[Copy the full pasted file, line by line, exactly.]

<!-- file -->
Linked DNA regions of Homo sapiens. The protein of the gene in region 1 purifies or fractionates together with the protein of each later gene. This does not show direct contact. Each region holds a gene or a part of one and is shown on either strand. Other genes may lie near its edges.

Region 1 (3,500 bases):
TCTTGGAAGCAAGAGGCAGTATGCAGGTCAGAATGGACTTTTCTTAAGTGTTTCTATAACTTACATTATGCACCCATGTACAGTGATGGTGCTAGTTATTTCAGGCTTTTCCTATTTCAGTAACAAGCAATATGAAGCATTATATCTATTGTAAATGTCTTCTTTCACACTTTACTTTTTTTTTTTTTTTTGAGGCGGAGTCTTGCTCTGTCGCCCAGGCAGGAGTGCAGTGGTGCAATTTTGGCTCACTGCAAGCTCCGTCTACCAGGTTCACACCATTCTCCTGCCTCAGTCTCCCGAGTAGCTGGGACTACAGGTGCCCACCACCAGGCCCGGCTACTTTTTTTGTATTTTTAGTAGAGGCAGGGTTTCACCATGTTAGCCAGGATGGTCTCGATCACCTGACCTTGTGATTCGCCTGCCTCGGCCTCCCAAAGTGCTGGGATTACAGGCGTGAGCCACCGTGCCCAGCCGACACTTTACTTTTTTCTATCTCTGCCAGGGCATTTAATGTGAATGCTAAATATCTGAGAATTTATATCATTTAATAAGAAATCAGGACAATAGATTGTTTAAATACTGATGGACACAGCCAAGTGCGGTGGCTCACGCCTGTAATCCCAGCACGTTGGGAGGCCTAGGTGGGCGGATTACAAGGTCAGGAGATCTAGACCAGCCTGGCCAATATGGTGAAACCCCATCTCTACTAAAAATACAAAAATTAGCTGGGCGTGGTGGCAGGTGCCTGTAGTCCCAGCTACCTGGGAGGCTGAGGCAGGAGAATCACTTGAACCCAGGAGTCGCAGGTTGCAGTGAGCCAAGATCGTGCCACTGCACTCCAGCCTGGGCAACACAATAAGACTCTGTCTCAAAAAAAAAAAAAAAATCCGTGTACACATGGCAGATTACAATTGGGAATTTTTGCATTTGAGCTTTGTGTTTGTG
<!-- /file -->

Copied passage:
Linked DNA regions of Homo sapiens. The protein of the gene in region 1 purifies or fractionates together with the protein of each later gene. This does not show direct contact. Each region holds a gene or a part of one and is shown on either strand. Other genes may lie near its edges.

Region 1 (3,500 bases):
TCTTGGAAGCAAGAGGCAGTATGCAGGTCAGAATGGACTTTTCTTAAGTGTTTCTATAACTTACATTATGCACCCATGTACAGTGATGGTGCTAGTTATTTCAGGCTTTTCCTATTTCAGTAACAAGCAATATGAAGCATTATATCTATTGTAAATGTCTTCTTTCACACTTTACTTTTTTTTTTTTTTTTGAGGCGGAGTCTTGCTCTGTCGCCCAGGCAGGAGTGCAGTGGTGCAATTTTGGCTCACTGCAAGCTCCGTCTACCAGGTTCACACCATTCTCCTGCCTCAGTCTCCCGAGTAGCTGGGACTACAGGTGCCCACCACCAGGCCCGGCTACTTTTTTTGTATTTTTAGTAGAGGCAGGGTTTCACCATGTTAGCCAGGATGGTCTCGATCACCTGACCTTGTGATTCGCCTGCCTCGGCCTCCCAAAGTGCTGGGATTACAGGCGTGAGCCACCGTGCCCAGCCGACACTTTACTTTTTTCTATCTCTGCCAGGGCATTTAATGTGAATGCTAAATATCTGAGAATTTATATCATTTAATAAGAAATCAGGACAATAGATTGTTTAAATACTGATGGACACAGCCAAGTGCGGTGGCTCACGCCTGTAATCCCAGCACGTTGGGAGGCCTAGGTGGGCGGATTACAAGGTCAGGAGATCTAGACCAGCCTGGCCAATATGGTGAAACCCCATCTCTACTAAAAATACAAAAATTAGCTGGGCGTGGTGGCAGGTGCCTGTAGTCCCAGCTACCTGGGAGGCTGAGGCAGGAGAATCACTTGAACCCAGGAGTCGCAGGTTGCAGTGAGCCAAGATCGTGCCACTGCACTCCAGCCTGGGCAACACAATAAGACTCTGTCTCAAAAAAAAAAAAAAAATCCGTGTACACATGGCAGATTACAATTGGGAATTTTTGCATTTGAGCTTTGTGTTTGTG